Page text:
3. The lowest DRtg in the history of the NBA is 91.3. The lowest two since 1975 is 94.1 (Spurs in 2003-04) and 95.0 (Spurs in 1999).
  4. The biggest rebounding differential I can find for a season is Boston in 1974-75. They outrebounded opponents by 7.1 rebounds per game.

So while this performance cannot be the norm, it has nothing to do with youth, inconsistency, or whatever. This performance is unsustainable because it is impossible to do. Nobody sustains this ... not even the best teams in the history of the NBA. Not even the best players in the history of the NBA.

* * *

I'm reminded a bit of James Harden. His scoring efficiency was insane last year. 49% FG, 39% 3P, 85% FT, 66.0% True Shooting Percentage. As he became the featured scorer for the Rockets this year, there were many who expected his efficiency to drop because he was going from a 3rd option and 6th man to a 1st option and a starter. And his efficiency did drop.

But it didn't drop because he's not a first option. It dropped because his season last year was historically good—as in no SG in the history of the NBA ever had a true shooting percentage that high while being even a #3 option. Because the only way to sustain his performance last year over an entire career is to be God. His drop has nothing whatsoever to do with becoming a #1 option.

And for all the brouhaha of his drop, he's still the tenth most efficient scorer in the league. And of the top 20 only Durant, LeBron, Kevin Martin, and Tony Parker have comparable scoring roles.

So no ... the C4 won't pull off a game like that every time. Because it's impossible. But that also doesn't mean they won't still be terrific given an entire season of leading the team. In fact, this game tells us little more than what we already know: they play defense well, they rebound the ball well from all positions, and their offense is still a work-in-progress that, at times, lets us feel very hopeful.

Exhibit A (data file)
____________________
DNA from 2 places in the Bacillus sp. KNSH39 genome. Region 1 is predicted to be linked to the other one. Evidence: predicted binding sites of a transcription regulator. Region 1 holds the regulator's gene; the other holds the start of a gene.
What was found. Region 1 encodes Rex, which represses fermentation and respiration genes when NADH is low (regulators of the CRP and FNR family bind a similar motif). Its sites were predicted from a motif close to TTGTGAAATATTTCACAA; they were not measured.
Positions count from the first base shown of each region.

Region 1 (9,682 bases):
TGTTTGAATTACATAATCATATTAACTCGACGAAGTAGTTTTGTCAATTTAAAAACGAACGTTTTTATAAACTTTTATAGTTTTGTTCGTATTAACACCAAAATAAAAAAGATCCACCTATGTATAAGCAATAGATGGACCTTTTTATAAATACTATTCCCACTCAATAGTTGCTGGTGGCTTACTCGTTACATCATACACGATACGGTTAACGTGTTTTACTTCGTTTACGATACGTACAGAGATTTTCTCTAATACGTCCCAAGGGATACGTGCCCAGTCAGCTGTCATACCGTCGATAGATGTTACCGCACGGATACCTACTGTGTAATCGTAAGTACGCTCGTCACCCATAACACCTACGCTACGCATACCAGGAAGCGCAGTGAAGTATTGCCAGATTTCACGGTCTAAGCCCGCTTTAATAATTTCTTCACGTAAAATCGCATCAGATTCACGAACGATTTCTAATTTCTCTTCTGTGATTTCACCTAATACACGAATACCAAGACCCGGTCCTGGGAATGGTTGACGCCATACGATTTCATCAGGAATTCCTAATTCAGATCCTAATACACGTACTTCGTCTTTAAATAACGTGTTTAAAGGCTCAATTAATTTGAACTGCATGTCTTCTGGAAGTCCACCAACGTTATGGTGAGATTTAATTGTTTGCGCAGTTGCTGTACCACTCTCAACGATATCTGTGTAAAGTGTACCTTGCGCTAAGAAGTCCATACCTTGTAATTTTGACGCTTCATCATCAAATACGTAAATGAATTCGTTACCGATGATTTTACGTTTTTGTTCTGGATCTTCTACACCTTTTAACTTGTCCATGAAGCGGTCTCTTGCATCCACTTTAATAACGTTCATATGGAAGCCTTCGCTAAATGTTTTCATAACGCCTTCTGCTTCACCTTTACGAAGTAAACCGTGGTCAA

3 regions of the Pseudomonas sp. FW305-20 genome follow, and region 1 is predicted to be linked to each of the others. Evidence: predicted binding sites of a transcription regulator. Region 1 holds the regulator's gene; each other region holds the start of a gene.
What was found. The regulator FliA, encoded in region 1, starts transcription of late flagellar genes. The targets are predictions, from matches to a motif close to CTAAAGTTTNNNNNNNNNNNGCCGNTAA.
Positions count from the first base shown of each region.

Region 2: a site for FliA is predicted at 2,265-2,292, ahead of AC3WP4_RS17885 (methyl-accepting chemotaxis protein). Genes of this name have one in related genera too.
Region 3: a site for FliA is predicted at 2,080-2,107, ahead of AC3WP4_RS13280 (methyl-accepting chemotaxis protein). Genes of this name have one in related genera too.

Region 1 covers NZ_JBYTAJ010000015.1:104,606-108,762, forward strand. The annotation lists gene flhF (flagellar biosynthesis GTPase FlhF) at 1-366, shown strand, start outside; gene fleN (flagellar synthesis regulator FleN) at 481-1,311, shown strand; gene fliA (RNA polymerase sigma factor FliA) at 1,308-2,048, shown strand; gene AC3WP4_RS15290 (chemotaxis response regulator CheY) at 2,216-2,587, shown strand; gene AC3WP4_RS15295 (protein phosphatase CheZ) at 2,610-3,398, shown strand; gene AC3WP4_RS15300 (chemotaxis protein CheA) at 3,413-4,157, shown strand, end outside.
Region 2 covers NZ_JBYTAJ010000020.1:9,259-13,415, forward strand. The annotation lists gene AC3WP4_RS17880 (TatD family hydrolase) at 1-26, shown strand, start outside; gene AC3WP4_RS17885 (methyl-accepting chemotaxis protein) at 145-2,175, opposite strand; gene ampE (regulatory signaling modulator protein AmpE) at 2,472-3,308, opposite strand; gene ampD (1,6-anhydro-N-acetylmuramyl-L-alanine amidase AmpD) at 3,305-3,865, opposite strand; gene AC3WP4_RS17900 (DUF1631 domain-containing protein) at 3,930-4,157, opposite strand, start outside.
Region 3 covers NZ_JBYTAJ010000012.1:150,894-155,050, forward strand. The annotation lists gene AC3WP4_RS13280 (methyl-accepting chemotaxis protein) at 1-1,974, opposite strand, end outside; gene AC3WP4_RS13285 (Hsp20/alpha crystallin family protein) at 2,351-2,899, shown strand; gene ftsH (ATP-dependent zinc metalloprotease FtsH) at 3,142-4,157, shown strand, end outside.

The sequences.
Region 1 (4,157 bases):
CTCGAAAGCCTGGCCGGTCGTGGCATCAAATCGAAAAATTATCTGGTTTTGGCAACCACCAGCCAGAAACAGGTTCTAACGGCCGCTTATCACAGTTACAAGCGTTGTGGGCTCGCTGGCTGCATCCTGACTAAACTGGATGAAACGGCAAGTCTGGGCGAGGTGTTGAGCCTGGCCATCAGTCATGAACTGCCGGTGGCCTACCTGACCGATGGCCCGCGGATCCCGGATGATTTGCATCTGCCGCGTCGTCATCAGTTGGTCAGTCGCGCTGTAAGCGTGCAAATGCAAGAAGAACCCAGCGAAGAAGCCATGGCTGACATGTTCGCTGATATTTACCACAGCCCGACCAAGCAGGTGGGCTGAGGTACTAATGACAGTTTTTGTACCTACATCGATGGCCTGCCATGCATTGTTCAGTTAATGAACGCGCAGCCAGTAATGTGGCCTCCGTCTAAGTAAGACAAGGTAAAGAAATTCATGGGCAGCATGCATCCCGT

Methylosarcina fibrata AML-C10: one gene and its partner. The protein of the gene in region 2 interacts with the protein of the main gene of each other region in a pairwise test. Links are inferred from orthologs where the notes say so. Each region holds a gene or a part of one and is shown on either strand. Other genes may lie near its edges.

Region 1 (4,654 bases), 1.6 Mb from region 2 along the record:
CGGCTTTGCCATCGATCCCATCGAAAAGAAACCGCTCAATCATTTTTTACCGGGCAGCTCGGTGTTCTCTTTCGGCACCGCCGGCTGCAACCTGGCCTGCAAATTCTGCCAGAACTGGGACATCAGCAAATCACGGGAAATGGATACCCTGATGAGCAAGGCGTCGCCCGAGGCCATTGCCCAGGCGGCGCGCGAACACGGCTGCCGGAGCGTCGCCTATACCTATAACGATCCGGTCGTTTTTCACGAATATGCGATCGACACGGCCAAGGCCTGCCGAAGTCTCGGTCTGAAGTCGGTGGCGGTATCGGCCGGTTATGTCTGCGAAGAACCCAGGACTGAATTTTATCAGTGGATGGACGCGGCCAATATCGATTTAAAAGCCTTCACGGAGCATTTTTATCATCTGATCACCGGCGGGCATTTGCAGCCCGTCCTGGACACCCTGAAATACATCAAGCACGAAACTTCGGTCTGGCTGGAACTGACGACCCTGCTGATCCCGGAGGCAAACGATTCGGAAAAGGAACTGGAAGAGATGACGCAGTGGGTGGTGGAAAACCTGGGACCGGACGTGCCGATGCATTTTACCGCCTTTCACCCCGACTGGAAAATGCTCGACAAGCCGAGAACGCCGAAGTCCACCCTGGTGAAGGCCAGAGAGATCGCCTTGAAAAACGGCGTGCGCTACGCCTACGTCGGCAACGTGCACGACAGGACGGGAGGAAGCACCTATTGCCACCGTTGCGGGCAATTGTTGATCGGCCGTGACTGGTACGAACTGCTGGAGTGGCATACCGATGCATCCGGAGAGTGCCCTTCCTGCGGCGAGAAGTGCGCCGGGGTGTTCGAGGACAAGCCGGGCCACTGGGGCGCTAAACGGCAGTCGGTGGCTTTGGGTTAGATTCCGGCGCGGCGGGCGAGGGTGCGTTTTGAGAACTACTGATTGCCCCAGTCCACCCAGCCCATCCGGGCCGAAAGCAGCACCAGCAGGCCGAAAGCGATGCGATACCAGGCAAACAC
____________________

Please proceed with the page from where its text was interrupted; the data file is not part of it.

There's nothing earth-shattering there.

* * *

So instead of dousing us with qualifiers, let's celebrate the game for what it was:

  1. The most dominant defensive performance by a Jazz team in a decade.
  2. One of the top 5 most dominant defensive performances by any team this year.
  3. One of the seven most dominant rebounding performances by any team in the history of the NBA.
  4. The most dominant rebounding performance by any team in over 15 years.
  5. A good offensive performance that was only kept from being elite by three terrible vets and one 2nd round pick who may not be an NBA-caliber player.
  6. Enes Kanter's 20 & 20 game that was the 7th youngest in NBA history and one of only 24 in NBA history that involved shooting at least 80% from the field.
  7. Jeremy Evans showing us that he has a jumper—which changes everything about him as a player if he can hit it consistently.
  8. Only the second 30-point win of the year for the Jazz, one led completely by the C4—and this is important—who were still imperfect.

That gets overlooked too much. It wasn't a perfect performance at all. It wasn't a dominant game that happened only because everything went right. It was dominance with room for improvement.


I can't be the only one drooling for he chance to see them get more opportunities to lead the team. Right?